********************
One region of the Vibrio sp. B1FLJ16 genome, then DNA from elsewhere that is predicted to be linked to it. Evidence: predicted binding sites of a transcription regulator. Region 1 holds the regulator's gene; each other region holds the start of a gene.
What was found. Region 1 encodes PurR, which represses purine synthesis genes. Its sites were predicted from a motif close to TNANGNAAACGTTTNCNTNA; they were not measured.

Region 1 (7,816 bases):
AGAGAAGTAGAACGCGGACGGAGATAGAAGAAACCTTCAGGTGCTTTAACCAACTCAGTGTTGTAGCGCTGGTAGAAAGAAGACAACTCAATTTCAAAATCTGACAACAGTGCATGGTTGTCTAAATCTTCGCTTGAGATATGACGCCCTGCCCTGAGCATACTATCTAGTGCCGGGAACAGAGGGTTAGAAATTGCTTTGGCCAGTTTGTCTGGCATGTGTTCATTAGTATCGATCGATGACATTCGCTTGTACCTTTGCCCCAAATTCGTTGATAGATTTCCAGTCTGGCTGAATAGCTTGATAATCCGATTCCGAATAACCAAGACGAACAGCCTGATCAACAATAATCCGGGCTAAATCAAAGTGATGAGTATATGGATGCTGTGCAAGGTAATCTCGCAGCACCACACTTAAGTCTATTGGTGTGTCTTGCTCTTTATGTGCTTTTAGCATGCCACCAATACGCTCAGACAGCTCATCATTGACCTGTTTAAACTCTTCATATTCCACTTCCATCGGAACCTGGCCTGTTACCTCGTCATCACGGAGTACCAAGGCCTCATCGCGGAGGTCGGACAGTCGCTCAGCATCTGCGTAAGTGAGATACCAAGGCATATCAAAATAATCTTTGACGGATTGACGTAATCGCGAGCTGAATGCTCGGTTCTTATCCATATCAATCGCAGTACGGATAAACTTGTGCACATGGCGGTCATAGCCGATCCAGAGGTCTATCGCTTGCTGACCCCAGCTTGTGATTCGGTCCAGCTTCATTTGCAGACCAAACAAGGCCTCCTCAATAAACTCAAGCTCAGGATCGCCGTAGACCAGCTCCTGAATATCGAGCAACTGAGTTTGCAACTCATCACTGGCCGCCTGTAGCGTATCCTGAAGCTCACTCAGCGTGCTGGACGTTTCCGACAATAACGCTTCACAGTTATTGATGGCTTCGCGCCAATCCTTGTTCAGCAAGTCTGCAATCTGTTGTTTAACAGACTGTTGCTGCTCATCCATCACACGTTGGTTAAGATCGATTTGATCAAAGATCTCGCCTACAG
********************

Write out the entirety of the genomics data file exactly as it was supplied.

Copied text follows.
One region of the Vibrio sp. B1FLJ16 genome, then DNA from elsewhere that is predicted to be linked to it. Evidence: predicted binding sites of a transcription regulator. Region 1 holds the regulator's gene; each other region holds the start of a gene.
What was found. Region 1 encodes PurR, which represses purine synthesis genes. Its sites were predicted from a motif close to TNANGNAAACGTTTNCNTNA; they were not measured.

Region 1 (7,816 bases):
AGAGAAGTAGAACGCGGACGGAGATAGAAGAAACCTTCAGGTGCTTTAACCAACTCAGTGTTGTAGCGCTGGTAGAAAGAAGACAACTCAATTTCAAAATCTGACAACAGTGCATGGTTGTCTAAATCTTCGCTTGAGATATGACGCCCTGCCCTGAGCATACTATCTAGTGCCGGGAACAGAGGGTTAGAAATTGCTTTGGCCAGTTTGTCTGGCATGTGTTCATTAGTATCGATCGATGACATTCGCTTGTACCTTTGCCCCAAATTCGTTGATAGATTTCCAGTCTGGCTGAATAGCTTGATAATCCGATTCCGAATAACCAAGACGAACAGCCTGATCAACAATAATCCGGGCTAAATCAAAGTGATGAGTATATGGATGCTGTGCAAGGTAATCTCGCAGCACCACACTTAAGTCTATTGGTGTGTCTTGCTCTTTATGTGCTTTTAGCATGCCACCAATACGCTCAGACAGCTCATCATTGACCTGTTTAAACTCTTCATATTCCACTTCCATCGGAACCTGGCCTGTTACCTCGTCATCACGGAGTACCAAGGCCTCATCGCGGAGGTCGGACAGTCGCTCAGCATCTGCGTAAGTGAGATACCAAGGCATATCAAAATAATCTTTGACGGATTGACGTAATCGCGAGCTGAATGCTCGGTTCTTATCCATATCAATCGCAGTACGGATAAACTTGTGCACATGGCGGTCATAGCCGATCCAGAGGTCTATCGCTTGCTGACCCCAGCTTGTGATTCGGTCCAGCTTCATTTGCAGACCAAACAAGGCCTCCTCAATAAACTCAAGCTCAGGATCGCCGTAGACCAGCTCCTGAATATCGAGCAACTGAGTTTGCAACTCATCACTGGCCGCCTGTAGCGTATCCTGAAGCTCACTCAGCGTGCTGGACGTTTCCGACAATAACGCTTCACAGTTATTGATGGCTTCGCGCCAATCCTTGTTCAGCAAGTCTGCAATCTGTTGTTTAACAGACTGTTGCTGCTCATCCATCACACGTTGGTTAAGATCGATTTGATCAAAGATCTCGCCTACAG